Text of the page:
Philippine Peace Talk

By Ben Cal

The government is eyeing a time and agenda-bound talks with the communist National Democratic Front (NDF) within three years to settle peacefully the more than 40 years of armed conflict in the country.

This was bared by Health Undersecretary Alex Padilla who is concurrently the chairman of the newly reconstituted Government of the Republic of the Philippines (GRPH) peace panel tasked to negotiate with the NDF.

Padilla told reporters that the agenda-bound and time-bound framework is necessary for both sides to reach a peace accord.

Talks with the NDF have been off-and-on the past 24 years, making it the longest negotiations to end the insurgency warfare in the world.

Padilla said peace talks between warring groups in the Ireland conflict settled in 1998 was completed in three years, despite the fact that there were 19 parties involved.

Yet, the Philippines has yet to settle the communist insurgency up to this time, Padilla said.

He expressed the hope that with an agenda-bound and timeline of three years the armed conflict with the NPA will be settled.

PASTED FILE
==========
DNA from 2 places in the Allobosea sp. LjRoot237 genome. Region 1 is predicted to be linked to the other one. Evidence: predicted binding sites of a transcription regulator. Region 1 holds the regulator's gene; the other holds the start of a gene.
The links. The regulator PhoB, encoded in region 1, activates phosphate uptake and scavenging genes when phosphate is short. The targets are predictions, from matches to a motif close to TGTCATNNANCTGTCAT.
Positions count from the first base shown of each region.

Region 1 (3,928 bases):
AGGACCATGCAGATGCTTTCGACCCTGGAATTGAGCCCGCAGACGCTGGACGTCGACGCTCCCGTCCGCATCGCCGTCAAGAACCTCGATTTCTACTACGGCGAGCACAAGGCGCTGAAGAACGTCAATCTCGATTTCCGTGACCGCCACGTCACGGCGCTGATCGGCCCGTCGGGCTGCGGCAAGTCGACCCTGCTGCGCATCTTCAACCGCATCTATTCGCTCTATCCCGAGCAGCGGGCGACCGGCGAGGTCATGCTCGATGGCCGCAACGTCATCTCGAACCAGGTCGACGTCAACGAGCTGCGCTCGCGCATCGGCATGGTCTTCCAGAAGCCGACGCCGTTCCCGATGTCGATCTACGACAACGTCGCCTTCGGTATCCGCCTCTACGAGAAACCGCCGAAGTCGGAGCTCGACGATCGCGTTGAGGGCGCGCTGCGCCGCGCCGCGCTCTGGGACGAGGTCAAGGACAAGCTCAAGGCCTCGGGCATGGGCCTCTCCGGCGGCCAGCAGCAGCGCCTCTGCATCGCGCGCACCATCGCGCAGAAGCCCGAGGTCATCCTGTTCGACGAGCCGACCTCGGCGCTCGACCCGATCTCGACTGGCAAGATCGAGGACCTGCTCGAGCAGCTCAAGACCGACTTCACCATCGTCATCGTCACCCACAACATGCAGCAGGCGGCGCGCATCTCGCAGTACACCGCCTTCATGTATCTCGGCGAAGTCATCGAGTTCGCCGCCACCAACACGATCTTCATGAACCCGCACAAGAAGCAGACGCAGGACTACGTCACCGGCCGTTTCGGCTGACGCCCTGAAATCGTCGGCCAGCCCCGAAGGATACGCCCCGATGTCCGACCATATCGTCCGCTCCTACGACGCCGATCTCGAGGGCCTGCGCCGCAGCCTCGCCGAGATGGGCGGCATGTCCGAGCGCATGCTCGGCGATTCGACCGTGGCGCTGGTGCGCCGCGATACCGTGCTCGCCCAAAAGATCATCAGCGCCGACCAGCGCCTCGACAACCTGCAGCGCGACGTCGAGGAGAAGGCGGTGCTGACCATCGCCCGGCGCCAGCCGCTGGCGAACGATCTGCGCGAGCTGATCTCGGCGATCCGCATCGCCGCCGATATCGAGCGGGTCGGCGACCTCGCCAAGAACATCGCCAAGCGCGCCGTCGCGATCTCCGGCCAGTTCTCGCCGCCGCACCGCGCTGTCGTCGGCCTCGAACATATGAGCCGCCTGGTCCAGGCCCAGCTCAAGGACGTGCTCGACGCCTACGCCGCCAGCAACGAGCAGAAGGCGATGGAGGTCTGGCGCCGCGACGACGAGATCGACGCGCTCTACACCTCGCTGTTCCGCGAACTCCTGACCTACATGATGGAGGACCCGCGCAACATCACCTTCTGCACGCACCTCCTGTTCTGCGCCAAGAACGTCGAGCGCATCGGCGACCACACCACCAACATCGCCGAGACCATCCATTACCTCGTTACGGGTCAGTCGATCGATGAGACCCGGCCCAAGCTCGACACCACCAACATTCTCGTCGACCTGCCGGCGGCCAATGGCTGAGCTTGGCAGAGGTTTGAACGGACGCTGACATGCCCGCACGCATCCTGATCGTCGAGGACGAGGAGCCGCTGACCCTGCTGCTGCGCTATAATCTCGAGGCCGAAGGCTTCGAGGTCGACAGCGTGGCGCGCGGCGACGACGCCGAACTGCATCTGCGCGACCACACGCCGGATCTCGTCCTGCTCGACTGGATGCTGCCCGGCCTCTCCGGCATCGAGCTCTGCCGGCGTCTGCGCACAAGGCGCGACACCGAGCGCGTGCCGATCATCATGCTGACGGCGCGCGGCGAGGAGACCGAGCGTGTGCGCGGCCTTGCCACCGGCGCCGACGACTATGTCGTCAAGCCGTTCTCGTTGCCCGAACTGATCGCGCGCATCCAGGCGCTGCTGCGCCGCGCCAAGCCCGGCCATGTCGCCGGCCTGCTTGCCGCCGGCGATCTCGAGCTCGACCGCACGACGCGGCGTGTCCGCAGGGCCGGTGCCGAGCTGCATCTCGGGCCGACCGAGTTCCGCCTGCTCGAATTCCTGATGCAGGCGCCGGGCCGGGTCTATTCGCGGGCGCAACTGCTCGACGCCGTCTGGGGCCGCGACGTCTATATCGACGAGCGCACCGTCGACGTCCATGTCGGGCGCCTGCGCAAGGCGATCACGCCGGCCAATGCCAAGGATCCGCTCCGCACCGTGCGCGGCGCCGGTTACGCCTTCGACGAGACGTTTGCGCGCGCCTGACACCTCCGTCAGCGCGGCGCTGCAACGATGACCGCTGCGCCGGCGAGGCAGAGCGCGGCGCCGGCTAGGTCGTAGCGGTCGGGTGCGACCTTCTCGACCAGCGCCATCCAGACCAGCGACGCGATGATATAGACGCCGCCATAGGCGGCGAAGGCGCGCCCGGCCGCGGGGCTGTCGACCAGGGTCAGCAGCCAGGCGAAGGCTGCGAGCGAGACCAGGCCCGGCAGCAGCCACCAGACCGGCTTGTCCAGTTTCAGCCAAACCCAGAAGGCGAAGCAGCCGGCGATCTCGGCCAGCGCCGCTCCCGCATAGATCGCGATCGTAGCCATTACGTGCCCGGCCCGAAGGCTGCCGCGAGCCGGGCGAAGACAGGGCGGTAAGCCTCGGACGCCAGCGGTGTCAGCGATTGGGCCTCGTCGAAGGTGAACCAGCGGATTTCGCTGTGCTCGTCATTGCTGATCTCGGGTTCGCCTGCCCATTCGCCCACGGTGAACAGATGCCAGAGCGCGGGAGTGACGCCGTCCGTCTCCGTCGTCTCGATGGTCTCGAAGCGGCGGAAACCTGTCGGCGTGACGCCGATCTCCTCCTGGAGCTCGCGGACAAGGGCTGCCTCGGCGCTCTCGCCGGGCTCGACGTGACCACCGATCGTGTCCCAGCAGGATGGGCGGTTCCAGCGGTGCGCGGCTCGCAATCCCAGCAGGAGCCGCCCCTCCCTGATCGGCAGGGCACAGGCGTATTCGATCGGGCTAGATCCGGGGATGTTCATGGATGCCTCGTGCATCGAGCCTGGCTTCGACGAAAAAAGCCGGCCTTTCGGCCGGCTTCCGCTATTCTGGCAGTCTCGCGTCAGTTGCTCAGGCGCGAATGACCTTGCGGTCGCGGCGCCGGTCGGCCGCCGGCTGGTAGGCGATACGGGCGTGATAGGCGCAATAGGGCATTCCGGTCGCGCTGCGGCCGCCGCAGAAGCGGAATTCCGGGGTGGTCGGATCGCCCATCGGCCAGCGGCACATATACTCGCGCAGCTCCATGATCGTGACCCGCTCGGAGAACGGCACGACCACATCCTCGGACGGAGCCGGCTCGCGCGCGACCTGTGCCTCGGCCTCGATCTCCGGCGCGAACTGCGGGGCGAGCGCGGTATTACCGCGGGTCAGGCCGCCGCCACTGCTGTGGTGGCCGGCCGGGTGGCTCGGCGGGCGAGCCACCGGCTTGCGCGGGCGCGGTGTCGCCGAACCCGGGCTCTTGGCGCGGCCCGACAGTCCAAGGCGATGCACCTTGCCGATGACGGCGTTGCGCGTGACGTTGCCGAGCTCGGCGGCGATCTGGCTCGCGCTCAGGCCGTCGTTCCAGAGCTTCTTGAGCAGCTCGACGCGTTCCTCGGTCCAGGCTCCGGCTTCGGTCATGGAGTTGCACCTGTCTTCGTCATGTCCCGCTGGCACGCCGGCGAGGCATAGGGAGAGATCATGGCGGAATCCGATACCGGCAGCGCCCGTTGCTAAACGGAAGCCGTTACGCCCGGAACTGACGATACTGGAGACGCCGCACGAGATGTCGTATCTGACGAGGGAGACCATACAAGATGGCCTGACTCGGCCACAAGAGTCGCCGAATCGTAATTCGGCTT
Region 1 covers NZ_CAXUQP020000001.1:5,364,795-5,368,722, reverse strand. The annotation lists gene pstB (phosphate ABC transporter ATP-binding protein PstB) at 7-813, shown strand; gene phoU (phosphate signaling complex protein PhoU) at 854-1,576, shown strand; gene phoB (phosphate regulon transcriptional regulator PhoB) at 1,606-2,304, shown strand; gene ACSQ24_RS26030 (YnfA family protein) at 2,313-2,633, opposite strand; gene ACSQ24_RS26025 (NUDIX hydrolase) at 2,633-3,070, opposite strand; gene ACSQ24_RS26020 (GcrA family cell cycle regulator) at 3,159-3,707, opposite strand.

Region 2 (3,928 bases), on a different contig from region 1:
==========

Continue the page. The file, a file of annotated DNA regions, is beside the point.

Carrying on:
Padilla said the Aquino administration is sincere in ending once and for all the insurgency war that has caused havoc to lives and property amounting to billions of pesos that could have been used for development.

The second round of informal dialogue between the government and the NDF will be held in Oslo, Norway on Jan. 15-17. The first was held in Hong Kong last Dec. 1-2.

Padilla is expected to leave for Norway on Jan. 14, 20ll for talks with his NDF counterpart, Luis Jalandoni. Formal peace negotiations will be in February also in Norway.

The NDF withdrew from formal talks in August 2005 after the United States tagged the NPA as a terrorist organization.

However, back-channeling talks continued during the five-year period.

As part of the peace confidence-building measure the Armed Forces of the Philippines (AFP) is observing a 19-day Christmas ceasefire that started on Dec. 16, 2010 until Jan. 3, 2011.

The military continued to observe the ceasefire despite two provocative actions by the NPA – the slaying of 10 Army troopers and a nine-year old boy in an ambush in Las Navas, Northern Samar two days before the holiday truce took effect, and the attempted killing of a government militia in Guihulngan, Negros Oriental early this week.

The government has opted to continue the ceasefire despite these two incidents as a gesture of goodwill for the resumption of the stalled peace negotiations.

The AFP has asked the NDF to tell NPA rebels to refrain from violent attacks during the ceasefire period. (PNA)

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